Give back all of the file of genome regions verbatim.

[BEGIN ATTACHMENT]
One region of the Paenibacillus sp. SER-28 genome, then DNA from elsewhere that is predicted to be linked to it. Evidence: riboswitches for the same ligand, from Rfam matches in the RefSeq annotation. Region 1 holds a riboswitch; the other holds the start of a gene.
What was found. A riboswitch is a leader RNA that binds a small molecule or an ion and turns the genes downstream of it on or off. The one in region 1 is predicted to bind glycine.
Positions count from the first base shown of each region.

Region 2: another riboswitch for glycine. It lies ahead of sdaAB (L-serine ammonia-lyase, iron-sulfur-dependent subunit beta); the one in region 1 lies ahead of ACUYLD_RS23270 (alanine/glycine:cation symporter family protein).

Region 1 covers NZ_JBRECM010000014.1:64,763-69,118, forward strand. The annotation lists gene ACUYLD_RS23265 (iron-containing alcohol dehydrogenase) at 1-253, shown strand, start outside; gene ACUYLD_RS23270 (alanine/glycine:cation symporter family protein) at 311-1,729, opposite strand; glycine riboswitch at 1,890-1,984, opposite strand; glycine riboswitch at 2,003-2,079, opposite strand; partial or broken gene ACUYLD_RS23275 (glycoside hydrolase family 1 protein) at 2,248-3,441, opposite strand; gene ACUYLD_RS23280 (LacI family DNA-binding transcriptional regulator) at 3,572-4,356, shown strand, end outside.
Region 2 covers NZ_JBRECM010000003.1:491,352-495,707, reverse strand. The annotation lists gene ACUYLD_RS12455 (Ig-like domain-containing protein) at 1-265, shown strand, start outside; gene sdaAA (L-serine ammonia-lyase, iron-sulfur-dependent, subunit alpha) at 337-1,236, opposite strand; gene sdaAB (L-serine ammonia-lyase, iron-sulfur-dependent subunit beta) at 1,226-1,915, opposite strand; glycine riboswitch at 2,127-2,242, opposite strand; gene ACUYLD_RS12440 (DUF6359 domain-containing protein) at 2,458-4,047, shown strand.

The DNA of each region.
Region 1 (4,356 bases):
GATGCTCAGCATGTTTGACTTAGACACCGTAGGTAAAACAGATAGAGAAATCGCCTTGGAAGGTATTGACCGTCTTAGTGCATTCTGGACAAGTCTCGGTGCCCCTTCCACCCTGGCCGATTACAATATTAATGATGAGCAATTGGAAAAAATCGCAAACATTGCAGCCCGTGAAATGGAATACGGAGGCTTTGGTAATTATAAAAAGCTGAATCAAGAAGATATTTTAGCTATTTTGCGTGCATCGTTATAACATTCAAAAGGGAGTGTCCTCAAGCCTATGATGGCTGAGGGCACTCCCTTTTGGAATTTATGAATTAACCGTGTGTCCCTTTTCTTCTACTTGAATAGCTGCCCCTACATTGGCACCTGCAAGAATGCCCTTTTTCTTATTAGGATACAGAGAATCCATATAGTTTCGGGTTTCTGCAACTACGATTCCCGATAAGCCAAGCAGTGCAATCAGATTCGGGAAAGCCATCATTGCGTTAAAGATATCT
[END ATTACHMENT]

One region of the Paenibacillus sp. SER-28 genome, then DNA from elsewhere that is predicted to be linked to it. Evidence: riboswitches for the same ligand, from Rfam matches in the RefSeq annotation. Region 1 holds a riboswitch; the other holds the start of a gene.
What was found. A riboswitch is a leader RNA that binds a small molecule or an ion and turns the genes downstream of it on or off. The one in region 1 is predicted to bind glycine.
Positions count from the first base shown of each region.

Region 2: another riboswitch for glycine. It lies ahead of sdaAB (L-serine ammonia-lyase, iron-sulfur-dependent subunit beta); the one in region 1 lies ahead of ACUYLD_RS23270 (alanine/glycine:cation symporter family protein).

Region 1 covers NZ_JBRECM010000014.1:64,763-69,118, forward strand. The annotation lists gene ACUYLD_RS23265 (iron-containing alcohol dehydrogenase) at 1-253, shown strand, start outside; gene ACUYLD_RS23270 (alanine/glycine:cation symporter family protein) at 311-1,729, opposite strand; glycine riboswitch at 1,890-1,984, opposite strand; glycine riboswitch at 2,003-2,079, opposite strand; partial or broken gene ACUYLD_RS23275 (glycoside hydrolase family 1 protein) at 2,248-3,441, opposite strand; gene ACUYLD_RS23280 (LacI family DNA-binding transcriptional regulator) at 3,572-4,356, shown strand, end outside.
Region 2 covers NZ_JBRECM010000003.1:491,352-495,707, reverse strand. The annotation lists gene ACUYLD_RS12455 (Ig-like domain-containing protein) at 1-265, shown strand, start outside; gene sdaAA (L-serine ammonia-lyase, iron-sulfur-dependent, subunit alpha) at 337-1,236, opposite strand; gene sdaAB (L-serine ammonia-lyase, iron-sulfur-dependent subunit beta) at 1,226-1,915, opposite strand; glycine riboswitch at 2,127-2,242, opposite strand; gene ACUYLD_RS12440 (DUF6359 domain-containing protein) at 2,458-4,047, shown strand.

The DNA of each region.
Region 1 (4,356 bases):
GATGCTCAGCATGTTTGACTTAGACACCGTAGGTAAAACAGATAGAGAAATCGCCTTGGAAGGTATTGACCGTCTTAGTGCATTCTGGACAAGTCTCGGTGCCCCTTCCACCCTGGCCGATTACAATATTAATGATGAGCAATTGGAAAAAATCGCAAACATTGCAGCCCGTGAAATGGAATACGGAGGCTTTGGTAATTATAAAAAGCTGAATCAAGAAGATATTTTAGCTATTTTGCGTGCATCGTTATAACATTCAAAAGGGAGTGTCCTCAAGCCTATGATGGCTGAGGGCACTCCCTTTTGGAATTTATGAATTAACCGTGTGTCCCTTTTCTTCTACTTGAATAGCTGCCCCTACATTGGCACCTGCAAGAATGCCCTTTTTCTTATTAGGATACAGAGAATCCATATAGTTTCGGGTTTCTGCAACTACGATTCCCGATAAGCCAAGCAGTGCAATCAGATTCGGGAAAGCCATCATTGCGTTAAAGATATCT